Skeleton racing? There couldn’t be a spookier name for a sport. But this isn’t about skulls and dangling limbs, rather it’s a winter sport for daredevils –an extreme form of tobogganing.
Look, no hands!
With noses practically touching the ice, athletes lie headfirst on a small sled and speed down an icy track at a hundred kilometers an hour.
Though skeleton racing has long been overshadowed by bob sledding and luging, that will soon change. For the first time, skeleton athletes will race on the bob sled track at the Olympic Winter Games in Salt Lake City.
Germans are pinning high hopes on their team after an outstanding performance at the championships in Königssee in the southern German state of Bavaria.
Steffi Hanzlik from Steinbach-Hallenberg, Skeleton World Champion 2002, won in one minute and 43,20 seconds, creating a world record. Swiss Gregor Stähli was the fastest among the men, clocking one minute and 40,50 seconds. The points they scored in the world cup races are crucial for their rankings in the Winter Olympics.
Extensive gear and a daring attitude
Of course skeleton isn’t the easiest of sports. Expensive equipment, special clothing and nerves of steel are definite must-haves. A tight fitting body suit made of an elastic fiber, boots with spikes similar to those worn by track and field athletes and a safety helmet with a chin guard to prevent injury – and you’re dressed for the nerve-wracking action.
Germany's Steffi Hanzlik brakes as she crosses the finish line Thursday, Dec. 20, 2001, during the World Cup Skeleton women's competition in Lake Placid, N.Y.
A single athlete rides a thin, steel sled that is steered by shifting weight or lightly dragging a toe. The competitor holds onto the sled while taking a running start on spiked shoes. The athlete then boards the sled face-down with the chin nearly scraping the ice. The athlete with the fastest time takes the gold.
The sled is an aerodynamic steel machine mounted on a pair of highly polished steel runners. It has no steering mechanism. Athletes shift the weight of their shoulders and sometimes lightly touch their feet to the track to help guide or steer the sled. The handles are used to push the sled at the start of the race.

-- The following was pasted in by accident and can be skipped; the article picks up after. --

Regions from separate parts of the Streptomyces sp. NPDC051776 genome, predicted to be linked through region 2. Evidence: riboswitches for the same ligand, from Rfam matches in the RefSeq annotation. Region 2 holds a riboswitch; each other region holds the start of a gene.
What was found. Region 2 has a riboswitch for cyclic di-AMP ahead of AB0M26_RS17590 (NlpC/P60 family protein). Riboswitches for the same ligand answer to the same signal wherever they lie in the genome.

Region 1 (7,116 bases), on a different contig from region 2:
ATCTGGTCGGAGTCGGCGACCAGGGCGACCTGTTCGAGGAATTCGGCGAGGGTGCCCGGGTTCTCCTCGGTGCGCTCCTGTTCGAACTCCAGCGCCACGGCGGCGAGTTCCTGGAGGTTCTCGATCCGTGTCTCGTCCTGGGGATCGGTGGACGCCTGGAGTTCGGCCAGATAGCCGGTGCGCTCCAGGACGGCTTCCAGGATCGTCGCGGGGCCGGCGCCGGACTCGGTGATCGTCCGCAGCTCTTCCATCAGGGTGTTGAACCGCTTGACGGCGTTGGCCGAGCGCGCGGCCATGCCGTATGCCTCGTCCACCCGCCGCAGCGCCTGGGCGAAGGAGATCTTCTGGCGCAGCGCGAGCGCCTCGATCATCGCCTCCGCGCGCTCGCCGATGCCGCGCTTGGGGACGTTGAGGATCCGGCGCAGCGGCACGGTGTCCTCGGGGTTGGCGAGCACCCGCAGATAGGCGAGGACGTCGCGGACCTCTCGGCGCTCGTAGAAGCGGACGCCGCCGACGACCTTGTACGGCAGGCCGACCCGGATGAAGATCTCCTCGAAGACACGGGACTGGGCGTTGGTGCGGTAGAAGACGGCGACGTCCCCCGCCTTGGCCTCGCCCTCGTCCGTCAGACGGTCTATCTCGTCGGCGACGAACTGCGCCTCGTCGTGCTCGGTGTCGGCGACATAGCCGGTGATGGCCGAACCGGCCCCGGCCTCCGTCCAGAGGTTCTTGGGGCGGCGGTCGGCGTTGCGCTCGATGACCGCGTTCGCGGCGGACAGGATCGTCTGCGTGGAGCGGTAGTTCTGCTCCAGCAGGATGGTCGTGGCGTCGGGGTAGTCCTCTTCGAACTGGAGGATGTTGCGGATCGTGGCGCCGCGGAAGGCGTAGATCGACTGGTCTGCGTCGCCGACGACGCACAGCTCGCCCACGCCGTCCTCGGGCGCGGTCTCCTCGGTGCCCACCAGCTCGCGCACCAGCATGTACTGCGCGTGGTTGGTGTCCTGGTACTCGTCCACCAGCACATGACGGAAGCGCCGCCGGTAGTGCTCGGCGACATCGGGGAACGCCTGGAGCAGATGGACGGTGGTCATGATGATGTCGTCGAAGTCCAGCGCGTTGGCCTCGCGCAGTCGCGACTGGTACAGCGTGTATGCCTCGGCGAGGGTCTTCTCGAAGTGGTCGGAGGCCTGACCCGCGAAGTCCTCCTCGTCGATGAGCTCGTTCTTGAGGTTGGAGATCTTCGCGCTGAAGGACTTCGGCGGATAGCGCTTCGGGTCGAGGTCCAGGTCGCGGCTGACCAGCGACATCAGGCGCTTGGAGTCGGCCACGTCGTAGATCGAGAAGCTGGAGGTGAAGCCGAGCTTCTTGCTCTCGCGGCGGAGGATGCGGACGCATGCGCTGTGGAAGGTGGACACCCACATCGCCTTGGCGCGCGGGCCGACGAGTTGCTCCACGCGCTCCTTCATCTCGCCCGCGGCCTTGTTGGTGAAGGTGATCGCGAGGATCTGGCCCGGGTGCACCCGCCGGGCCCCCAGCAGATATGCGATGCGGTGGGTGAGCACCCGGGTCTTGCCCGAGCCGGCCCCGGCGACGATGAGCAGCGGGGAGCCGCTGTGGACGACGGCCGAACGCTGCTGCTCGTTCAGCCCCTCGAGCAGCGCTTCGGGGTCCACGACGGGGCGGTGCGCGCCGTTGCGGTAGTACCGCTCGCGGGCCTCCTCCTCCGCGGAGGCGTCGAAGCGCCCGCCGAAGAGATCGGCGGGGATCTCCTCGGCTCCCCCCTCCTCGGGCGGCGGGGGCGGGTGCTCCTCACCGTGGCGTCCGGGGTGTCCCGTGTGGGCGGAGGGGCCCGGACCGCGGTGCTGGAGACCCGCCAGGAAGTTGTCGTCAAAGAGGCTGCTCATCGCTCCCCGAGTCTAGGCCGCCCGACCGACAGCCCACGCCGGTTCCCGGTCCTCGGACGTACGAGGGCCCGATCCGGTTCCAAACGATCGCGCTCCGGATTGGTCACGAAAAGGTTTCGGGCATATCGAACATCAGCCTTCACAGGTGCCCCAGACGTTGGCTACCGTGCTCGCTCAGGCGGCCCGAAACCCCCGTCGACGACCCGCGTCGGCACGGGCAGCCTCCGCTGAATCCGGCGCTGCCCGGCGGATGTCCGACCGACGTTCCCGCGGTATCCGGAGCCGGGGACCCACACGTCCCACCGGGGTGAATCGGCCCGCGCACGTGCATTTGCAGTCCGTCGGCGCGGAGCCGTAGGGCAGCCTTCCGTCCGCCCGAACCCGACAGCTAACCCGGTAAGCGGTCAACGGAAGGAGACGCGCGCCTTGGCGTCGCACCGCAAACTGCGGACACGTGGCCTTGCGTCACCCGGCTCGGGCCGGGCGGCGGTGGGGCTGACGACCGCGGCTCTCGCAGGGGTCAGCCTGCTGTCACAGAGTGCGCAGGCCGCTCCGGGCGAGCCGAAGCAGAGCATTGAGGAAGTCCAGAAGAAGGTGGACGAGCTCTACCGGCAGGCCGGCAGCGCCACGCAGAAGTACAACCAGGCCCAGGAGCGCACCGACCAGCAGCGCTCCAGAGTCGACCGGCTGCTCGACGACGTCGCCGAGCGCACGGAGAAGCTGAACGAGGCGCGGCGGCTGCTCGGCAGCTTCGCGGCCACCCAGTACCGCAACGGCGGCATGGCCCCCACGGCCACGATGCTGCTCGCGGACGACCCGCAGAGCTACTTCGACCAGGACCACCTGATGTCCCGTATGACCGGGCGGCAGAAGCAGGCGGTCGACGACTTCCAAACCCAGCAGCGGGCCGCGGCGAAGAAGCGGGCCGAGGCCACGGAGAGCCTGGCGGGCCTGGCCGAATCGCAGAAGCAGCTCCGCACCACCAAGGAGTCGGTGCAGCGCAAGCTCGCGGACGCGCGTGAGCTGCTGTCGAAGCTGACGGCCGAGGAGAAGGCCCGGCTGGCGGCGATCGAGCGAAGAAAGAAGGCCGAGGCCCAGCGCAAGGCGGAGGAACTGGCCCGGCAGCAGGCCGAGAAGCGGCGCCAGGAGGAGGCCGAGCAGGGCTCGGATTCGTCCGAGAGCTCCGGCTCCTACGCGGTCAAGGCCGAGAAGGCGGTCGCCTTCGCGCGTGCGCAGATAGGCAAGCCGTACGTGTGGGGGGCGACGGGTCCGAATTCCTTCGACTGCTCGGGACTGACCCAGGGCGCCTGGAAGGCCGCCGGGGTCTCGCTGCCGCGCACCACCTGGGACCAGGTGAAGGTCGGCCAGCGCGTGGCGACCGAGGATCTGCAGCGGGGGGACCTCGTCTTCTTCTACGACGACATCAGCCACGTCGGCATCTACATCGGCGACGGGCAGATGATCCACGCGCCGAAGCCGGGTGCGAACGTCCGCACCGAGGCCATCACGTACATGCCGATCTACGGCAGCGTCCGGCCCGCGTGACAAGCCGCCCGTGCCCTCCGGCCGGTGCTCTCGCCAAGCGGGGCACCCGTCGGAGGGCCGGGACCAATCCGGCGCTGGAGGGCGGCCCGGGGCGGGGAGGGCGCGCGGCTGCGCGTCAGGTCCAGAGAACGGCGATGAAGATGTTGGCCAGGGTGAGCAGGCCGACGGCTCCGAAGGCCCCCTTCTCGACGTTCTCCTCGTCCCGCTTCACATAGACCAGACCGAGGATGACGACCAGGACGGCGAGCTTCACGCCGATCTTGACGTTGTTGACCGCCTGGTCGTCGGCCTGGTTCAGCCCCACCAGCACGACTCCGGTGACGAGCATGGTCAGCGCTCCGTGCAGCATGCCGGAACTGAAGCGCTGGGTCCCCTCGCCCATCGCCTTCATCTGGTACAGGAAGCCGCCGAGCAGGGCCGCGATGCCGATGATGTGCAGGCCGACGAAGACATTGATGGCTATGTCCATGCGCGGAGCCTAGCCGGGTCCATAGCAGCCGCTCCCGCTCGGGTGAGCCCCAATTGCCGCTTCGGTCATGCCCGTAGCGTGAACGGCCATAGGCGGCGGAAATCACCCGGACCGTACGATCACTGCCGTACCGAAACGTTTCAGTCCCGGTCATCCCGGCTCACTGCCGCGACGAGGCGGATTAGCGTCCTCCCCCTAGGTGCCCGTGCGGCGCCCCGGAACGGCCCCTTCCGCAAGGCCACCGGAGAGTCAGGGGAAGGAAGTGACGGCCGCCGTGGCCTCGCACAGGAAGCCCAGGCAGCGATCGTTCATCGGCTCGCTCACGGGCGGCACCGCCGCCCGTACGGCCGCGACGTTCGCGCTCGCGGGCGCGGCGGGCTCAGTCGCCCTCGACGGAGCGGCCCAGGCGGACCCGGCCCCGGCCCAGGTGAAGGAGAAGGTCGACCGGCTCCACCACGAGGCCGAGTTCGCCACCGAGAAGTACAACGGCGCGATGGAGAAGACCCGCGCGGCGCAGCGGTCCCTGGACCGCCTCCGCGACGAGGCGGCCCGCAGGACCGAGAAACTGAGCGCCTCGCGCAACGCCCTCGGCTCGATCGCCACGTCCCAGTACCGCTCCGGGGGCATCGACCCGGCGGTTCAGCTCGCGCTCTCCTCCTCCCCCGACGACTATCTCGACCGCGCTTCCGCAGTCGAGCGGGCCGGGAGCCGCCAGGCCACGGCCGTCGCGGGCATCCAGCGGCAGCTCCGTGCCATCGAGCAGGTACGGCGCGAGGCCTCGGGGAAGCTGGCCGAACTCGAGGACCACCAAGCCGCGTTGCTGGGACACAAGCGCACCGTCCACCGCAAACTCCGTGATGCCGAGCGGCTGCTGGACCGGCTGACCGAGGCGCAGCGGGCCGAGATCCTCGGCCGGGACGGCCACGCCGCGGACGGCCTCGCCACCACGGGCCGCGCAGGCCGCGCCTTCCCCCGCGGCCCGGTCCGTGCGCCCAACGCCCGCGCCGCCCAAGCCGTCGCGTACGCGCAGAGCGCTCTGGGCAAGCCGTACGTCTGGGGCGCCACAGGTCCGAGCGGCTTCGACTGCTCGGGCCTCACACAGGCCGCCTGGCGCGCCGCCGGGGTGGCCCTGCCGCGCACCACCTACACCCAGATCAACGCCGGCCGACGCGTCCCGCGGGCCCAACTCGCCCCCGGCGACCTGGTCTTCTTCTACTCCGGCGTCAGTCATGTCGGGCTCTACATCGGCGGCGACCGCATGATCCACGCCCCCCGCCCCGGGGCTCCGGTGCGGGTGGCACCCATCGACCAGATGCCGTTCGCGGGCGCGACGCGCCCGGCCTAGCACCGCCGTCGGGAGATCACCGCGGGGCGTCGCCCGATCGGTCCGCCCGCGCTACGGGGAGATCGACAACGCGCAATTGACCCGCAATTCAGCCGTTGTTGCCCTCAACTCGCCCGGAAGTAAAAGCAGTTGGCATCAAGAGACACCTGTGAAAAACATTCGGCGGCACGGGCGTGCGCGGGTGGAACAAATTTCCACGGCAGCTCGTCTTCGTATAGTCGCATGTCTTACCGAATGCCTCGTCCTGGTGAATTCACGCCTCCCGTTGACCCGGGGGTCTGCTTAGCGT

The FES: power house of designs and techniques
The complicated technicalities of the sled mean a lot of work for the FES, Germany’s sports equipment research institute. This is where Olympic victories are conceived as engineers develop everything from racing bikes to bobsleds to racing skates.
Though wind tunnel tests were finished in the summer, the weather played spoilt-sport. This year’s warm and sunny autumn interfered with the time plan of the engineers, who design and build the special runners and test run them themselves. Practice runs on the ice track were limited and it was difficult to gauge the effects that the much colder temperatures in Salt Lake city would have on the runners.
The hollow runners on which the sled is mounted contain tiny measuring sensors, which record important data for the engineers. The devices are made up of microcomputers complete with sensors and processors.
Harald Schaale, FES Director says; "These are all unique instruments with very specialized applications. They make the interaction between user and material more transparent".
The equipment is all about collecting as much information as possible from the track about how the sled behaves during a run. Countless runs with countless different blade configurations in the runner are needed to get it right.
But more important than any measurement is the athlete’s judgement. But they talk only to the engineers, they don’t want to let the competition know any details.